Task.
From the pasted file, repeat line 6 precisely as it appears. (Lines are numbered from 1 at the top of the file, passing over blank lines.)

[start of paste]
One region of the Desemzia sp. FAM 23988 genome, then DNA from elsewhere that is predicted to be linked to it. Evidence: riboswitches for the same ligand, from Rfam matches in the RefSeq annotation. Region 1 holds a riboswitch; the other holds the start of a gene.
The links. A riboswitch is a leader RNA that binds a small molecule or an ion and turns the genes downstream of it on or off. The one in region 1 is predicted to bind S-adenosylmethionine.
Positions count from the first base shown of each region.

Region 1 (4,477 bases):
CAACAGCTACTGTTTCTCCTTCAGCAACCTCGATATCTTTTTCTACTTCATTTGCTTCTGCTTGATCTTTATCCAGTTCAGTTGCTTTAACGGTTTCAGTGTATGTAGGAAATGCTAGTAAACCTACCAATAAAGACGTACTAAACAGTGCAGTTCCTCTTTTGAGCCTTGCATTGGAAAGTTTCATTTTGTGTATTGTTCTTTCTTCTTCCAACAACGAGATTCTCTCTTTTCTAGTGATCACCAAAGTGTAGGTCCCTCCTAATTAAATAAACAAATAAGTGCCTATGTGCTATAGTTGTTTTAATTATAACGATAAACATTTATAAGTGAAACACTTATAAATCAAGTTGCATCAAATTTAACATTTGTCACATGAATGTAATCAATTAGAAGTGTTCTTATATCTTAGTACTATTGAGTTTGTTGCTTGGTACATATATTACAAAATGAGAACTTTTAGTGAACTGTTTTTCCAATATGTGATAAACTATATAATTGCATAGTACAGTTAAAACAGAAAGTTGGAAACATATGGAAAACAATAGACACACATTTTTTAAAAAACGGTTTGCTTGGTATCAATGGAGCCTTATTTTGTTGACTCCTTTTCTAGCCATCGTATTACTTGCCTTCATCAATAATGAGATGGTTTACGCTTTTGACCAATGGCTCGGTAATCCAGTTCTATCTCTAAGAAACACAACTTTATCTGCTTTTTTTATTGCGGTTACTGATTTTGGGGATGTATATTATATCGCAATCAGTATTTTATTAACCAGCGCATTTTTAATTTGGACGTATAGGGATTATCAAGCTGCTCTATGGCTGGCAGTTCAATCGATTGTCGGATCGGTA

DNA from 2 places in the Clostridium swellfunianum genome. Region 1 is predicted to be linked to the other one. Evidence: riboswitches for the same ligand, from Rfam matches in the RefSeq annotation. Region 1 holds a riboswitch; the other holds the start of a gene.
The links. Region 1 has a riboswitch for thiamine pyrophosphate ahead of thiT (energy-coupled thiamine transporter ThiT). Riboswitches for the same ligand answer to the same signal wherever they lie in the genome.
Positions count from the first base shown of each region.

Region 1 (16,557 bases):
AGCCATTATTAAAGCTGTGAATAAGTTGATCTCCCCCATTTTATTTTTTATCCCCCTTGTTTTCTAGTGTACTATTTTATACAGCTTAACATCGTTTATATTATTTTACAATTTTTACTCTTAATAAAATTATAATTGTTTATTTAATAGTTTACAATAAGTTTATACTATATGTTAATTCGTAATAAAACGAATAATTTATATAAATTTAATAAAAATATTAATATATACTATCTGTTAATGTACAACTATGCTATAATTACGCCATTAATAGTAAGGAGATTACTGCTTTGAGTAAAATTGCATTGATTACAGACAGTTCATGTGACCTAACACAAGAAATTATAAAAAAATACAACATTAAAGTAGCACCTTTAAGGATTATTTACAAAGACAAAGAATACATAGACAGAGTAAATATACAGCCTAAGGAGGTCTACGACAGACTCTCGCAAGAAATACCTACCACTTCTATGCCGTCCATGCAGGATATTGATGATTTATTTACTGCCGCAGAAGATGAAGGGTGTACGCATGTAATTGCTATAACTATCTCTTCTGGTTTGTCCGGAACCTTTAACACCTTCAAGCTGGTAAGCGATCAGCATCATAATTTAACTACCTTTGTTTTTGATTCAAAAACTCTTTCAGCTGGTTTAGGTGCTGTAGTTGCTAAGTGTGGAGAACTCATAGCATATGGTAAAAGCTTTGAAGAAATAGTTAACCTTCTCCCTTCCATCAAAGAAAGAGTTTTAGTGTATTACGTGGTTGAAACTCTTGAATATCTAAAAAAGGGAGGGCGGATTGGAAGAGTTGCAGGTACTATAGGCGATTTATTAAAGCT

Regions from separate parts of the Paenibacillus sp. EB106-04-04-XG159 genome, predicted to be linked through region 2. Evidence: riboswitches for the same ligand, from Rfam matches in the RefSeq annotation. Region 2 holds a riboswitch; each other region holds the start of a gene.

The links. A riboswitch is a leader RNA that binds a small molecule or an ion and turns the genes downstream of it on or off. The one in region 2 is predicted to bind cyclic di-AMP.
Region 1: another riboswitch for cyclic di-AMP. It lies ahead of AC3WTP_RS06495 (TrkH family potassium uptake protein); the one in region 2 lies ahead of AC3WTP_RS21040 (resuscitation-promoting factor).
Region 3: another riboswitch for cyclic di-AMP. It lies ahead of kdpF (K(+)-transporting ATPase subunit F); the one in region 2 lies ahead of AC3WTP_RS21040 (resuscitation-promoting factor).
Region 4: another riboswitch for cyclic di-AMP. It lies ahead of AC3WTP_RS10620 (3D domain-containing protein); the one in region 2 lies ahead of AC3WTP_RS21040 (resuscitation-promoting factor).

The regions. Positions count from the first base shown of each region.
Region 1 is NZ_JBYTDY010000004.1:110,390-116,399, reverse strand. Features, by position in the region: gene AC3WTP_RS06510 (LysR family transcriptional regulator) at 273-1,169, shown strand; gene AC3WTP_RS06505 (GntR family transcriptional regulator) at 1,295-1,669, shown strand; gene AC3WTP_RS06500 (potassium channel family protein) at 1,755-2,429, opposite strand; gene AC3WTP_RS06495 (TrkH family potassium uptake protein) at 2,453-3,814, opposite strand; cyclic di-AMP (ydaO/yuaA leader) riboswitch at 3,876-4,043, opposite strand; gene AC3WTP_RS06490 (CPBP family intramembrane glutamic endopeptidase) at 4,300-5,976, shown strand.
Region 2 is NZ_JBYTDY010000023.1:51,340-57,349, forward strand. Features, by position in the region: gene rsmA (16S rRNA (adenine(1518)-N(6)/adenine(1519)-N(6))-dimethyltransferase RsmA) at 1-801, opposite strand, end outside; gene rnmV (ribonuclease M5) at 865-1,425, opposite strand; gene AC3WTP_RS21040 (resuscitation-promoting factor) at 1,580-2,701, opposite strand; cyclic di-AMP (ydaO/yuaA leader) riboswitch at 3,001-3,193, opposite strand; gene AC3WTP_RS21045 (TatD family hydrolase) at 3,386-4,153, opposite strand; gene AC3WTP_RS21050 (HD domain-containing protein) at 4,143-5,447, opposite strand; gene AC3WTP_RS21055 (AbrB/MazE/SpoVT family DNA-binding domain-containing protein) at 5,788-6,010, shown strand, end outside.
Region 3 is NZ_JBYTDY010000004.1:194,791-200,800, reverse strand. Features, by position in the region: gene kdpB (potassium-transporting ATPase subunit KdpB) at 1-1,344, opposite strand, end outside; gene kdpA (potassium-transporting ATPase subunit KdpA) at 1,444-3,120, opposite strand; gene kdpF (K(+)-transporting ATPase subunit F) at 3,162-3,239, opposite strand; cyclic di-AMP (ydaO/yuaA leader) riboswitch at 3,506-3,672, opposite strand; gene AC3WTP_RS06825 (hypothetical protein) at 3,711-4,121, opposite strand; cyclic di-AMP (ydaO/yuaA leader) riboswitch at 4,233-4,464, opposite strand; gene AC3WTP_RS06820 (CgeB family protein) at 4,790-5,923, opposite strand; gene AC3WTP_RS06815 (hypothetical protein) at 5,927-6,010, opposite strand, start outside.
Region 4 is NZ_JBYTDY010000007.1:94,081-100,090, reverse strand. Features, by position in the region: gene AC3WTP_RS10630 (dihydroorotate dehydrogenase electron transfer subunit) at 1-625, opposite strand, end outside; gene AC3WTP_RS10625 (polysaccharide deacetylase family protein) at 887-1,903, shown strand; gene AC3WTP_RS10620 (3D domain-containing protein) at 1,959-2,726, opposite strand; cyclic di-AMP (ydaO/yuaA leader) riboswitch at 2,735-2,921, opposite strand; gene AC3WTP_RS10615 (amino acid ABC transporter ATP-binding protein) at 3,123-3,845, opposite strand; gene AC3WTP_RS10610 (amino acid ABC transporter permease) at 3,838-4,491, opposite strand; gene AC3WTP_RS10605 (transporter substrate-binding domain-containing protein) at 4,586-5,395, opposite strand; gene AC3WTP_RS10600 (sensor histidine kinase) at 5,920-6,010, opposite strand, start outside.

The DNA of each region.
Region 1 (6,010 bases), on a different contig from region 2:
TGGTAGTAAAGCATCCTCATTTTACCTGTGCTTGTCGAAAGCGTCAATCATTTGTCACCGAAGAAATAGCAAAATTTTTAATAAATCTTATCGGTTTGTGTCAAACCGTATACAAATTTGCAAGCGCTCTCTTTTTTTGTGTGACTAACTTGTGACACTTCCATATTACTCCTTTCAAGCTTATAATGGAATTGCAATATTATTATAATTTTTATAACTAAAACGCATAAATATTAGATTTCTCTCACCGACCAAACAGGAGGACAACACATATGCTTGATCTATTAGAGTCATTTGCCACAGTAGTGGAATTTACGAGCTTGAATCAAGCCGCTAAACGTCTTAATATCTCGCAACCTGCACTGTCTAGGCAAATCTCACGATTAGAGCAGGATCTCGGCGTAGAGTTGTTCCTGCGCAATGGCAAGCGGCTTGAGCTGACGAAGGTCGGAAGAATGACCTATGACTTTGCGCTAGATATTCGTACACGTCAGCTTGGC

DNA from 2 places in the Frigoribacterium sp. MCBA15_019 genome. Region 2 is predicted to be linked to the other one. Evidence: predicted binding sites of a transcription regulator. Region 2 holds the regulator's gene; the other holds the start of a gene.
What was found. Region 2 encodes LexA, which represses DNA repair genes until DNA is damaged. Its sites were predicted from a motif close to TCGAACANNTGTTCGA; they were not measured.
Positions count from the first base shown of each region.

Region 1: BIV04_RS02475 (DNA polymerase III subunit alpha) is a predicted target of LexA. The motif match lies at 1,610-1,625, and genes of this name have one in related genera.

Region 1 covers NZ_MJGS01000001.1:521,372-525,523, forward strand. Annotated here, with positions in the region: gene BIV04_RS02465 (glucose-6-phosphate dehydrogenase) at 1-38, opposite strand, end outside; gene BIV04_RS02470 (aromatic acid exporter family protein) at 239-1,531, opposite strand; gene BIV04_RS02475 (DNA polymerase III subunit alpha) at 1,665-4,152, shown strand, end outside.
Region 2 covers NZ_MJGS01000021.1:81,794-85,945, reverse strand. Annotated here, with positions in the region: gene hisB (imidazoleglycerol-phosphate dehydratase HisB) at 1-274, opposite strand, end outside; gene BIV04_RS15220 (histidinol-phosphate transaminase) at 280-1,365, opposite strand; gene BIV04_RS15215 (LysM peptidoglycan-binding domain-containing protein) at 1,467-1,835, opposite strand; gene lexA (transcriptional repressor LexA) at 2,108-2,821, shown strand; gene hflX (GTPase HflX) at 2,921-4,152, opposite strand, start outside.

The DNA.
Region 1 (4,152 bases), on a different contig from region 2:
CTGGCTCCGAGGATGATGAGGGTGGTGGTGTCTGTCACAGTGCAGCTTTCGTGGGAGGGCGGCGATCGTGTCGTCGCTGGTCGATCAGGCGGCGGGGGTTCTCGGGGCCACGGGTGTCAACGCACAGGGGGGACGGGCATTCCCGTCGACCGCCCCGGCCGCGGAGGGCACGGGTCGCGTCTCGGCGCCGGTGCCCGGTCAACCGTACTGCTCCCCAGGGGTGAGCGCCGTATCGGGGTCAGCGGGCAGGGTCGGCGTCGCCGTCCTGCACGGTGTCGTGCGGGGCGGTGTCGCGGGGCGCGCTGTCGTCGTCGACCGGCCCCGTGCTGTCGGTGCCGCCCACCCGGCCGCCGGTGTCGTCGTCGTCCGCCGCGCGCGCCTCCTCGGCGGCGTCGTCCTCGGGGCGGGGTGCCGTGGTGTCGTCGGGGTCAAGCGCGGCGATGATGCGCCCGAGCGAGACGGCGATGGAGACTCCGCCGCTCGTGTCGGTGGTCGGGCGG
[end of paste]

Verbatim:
DNA from 2 places in the Clostridium swellfunianum genome. Region 1 is predicted to be linked to the other one. Evidence: riboswitches for the same ligand, from Rfam matches in the RefSeq annotation. Region 1 holds a riboswitch; the other holds the start of a gene.